- Strauss, Also Sprach Zarathustra (Opening) (2mins - as featured in 2001: A Space Odyssey and Barbie)
- Mozart, The Marriage of Figaro: Overture (4mins - as featured in Charlie and the Chocolate Factory)
- Puccini, Gianni Schicchi: O mio babbino caro (3mins - as featured in Mr Bean's Holiday)
- Mahler, Symphony No. 5 - Adagietto (7mins - as featured in Tár and Death in Venice)
- Handel, Music for the Royal Fireworks: La Réjouissance (3mins)
- Gounod, Faust Jewel Song (5mins)
- Elgar, Enigma Variations: Nimrod (3mins - as featured in Dunkirk and Elizabeth)
- Sibelius, Finlandia (8mins - as featured in The Walking Dead and Die Hard)
- Verdi, La forza del destino: Overture (8mins)
- Verdi, La traviata: Ah, fors' è lui... Sempre libera (4mins - as featured in Priscilla Queen of the Desert)
- Beethoven, Symphony No. 7 - 2nd Movement (7mins - as featured in X-Men: Apocalypse, Westworld, and The King's Speech)
- Mascagni, Cavalleria rusticana: Intermezzo (4mins - as featured in The Godfather Part III and Raging Bull)
- Puccini, Madama Butterfly: Un bel di vedremo (5mins)
- Tchaikovsky, Swan Lake: Hungarian Dance (2mins)
- Offenbach, Orpheus in the Underworld: Can Can (2mins - as featured in The Little Mermaid and Moulin Rouge)
- Saint-Saëns, Symphony No. 3 - Finale (8mins - as featured in Billy Elliot and Black Swan)
© Stephen Bell, Conductor & Presenter
Film music falls into three main categories; the main source of orchestral scores is obviously commissioned music from a movie composer. Going back in time, all the major studios had music departments with the finest orchestral players, and a whole backup team of writers and orchestrators – just think of some of those early MGM classics and the talent they had working on them!
That tradition, championed by the likes of Korngold and Rosza, has carried on to the present day – undoubtedly helped by the likes of arguably the finest of them all, John Williams – right through to more recent exponents such as Hans Zimmer and Michael Giacchino.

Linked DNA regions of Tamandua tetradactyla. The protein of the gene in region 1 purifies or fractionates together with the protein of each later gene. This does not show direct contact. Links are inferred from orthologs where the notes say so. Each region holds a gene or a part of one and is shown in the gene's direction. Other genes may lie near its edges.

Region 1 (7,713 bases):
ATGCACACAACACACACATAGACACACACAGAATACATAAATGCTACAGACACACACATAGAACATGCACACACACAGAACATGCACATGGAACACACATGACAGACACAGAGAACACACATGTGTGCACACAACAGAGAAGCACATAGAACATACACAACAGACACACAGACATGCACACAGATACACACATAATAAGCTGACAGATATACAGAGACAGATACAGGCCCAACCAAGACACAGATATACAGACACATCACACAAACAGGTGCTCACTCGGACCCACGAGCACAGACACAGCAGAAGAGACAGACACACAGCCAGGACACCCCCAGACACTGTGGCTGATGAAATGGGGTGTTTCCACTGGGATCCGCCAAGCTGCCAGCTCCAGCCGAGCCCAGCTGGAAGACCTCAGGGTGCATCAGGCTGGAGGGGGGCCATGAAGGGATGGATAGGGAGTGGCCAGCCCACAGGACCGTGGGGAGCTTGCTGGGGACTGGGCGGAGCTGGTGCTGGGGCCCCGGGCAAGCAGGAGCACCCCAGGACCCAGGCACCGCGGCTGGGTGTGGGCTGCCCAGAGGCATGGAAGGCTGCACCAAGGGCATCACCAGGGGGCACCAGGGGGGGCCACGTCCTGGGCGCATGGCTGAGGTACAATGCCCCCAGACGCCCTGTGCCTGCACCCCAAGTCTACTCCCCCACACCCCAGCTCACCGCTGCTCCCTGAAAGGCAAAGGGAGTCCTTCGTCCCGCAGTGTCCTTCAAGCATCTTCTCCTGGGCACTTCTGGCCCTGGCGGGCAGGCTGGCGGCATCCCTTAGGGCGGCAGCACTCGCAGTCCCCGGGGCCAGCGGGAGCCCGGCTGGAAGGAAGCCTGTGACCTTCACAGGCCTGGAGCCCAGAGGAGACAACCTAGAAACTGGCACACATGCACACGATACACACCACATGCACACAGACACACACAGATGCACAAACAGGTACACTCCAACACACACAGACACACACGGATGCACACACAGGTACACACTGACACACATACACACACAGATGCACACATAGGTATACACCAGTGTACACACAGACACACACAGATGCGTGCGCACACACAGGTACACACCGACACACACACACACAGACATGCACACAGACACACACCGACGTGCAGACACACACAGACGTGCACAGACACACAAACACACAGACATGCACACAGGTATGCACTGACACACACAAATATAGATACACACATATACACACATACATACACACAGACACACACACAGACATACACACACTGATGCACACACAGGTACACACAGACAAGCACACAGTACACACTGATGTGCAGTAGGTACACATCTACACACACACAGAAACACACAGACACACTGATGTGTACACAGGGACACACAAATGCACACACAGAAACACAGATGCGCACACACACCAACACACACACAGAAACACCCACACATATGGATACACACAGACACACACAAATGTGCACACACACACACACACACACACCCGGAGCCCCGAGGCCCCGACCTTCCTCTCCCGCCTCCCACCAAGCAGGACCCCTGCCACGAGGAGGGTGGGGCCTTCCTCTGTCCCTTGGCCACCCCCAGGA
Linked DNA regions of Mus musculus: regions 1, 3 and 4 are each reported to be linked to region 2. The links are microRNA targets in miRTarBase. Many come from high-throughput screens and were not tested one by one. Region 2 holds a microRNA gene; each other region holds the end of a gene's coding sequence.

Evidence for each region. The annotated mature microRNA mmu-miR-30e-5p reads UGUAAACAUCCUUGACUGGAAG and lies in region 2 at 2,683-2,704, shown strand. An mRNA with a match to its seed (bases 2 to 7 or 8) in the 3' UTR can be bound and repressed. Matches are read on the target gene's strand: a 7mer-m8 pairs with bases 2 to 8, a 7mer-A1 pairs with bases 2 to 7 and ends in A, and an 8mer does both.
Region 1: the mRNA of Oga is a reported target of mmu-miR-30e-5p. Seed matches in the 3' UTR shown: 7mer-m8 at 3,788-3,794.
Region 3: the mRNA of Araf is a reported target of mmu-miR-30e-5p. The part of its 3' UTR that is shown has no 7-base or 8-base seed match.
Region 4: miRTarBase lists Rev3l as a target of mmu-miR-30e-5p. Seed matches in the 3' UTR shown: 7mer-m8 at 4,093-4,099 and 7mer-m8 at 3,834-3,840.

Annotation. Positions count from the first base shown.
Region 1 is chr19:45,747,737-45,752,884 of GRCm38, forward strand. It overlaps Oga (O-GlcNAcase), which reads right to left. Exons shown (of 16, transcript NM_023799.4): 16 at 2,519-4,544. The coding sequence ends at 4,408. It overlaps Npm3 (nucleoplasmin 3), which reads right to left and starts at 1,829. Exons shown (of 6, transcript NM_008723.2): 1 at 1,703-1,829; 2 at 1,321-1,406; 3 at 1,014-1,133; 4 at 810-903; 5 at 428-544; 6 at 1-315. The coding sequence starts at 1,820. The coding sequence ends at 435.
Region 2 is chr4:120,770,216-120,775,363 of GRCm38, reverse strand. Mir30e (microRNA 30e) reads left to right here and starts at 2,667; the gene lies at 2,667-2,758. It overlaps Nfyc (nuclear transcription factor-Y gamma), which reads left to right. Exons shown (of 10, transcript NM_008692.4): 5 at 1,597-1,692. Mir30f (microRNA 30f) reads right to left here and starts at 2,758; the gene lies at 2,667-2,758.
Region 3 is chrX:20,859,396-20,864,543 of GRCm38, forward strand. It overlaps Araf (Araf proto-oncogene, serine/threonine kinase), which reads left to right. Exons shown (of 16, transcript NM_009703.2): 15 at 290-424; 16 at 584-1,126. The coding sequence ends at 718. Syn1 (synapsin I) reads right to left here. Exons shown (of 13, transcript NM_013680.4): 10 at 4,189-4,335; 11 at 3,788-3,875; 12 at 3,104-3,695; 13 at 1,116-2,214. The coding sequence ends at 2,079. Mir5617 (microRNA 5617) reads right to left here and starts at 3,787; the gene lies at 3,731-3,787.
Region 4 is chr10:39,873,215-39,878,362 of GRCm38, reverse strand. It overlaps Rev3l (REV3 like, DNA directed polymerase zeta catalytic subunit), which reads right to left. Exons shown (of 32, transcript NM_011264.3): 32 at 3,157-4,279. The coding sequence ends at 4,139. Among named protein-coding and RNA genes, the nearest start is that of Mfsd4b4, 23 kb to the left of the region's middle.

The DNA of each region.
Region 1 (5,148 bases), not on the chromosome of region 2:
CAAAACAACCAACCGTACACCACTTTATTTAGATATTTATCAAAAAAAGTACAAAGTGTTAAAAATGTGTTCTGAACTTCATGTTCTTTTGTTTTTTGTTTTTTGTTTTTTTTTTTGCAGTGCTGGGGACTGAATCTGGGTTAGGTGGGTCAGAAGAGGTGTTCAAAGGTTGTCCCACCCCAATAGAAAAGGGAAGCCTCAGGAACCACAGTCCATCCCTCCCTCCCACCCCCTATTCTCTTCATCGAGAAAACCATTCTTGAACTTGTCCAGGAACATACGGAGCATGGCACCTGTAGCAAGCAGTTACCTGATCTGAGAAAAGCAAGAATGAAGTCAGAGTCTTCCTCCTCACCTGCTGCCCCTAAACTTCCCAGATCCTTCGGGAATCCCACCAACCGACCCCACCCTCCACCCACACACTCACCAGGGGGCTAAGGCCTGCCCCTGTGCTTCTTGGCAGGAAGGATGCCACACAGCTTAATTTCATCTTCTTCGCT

The relationship between Director and Composer is of particular interest, and again Williams has to get a special mention for the extraordinary partnership with Steven Spielberg going back many decades, and demonstrating perfectly the level of trust and understanding between the two skill sets and, indeed, the huge scope of subject matter they have to turn their hands to.
Writing for film (I can only imagine) is more difficult than just sitting with a blank sheet of manuscript paper and waiting for inspiration. There is the obvious pressure of time, as the music is one of the last parts of the production process, but also the constraints of having to fit the music to the visuals, which have already been shot. This often ends up making the music inseparable from the actual film, and clearly part of the skill of the composer is to be able to make the music a success in a concert situation, away from the visuals.
Occasionally, and maybe less so nowadays, there are library charts used. This is where a composer books a studio and an orchestra to record original music on licence that they hope might fit the bill for a director looking for a certain style or mood. Often these composers find their work making their way onto a soundtrack and maybe even offering an opening into commissioning a movie score.
The third type is when a movie director pulls an established piece of music “off the shelf” and inserts it into a soundtrack. This is often a pop song – many successful artists are more than happy to have their latest hit associated with a blockbuster movie! Our concert on September 29th looks at where orchestral pieces have been used to great effect, often alongside newly commissioned underscore. Perhaps historically the most obvious early example of this was David Lean’s 1945 film “Brief Encounter” which famously used Rachmaninov’s 2nd piano concerto to great effect. Disney, too, was struck with the idea of introducing a whole new audience to classical pieces with his ground-breaking “Fantasia” way back in 1940. More recent examples include “Dunkirk”, Christopher Nolan’s powerful war drama, that makes very effective use of Elgar’s Nimrod (at a very slow pace) alongside Zimmer’s Oscar nominated original score.
We’re delighted to be joined by Irish soprano Máire Flavin who will also explore some celebrated opera extracts by composers including Puccini and Gounod that have made their way into famous movie soundtracks.
We look forward to welcoming you to Symphony Hall!
Featured image © Hannah Fathers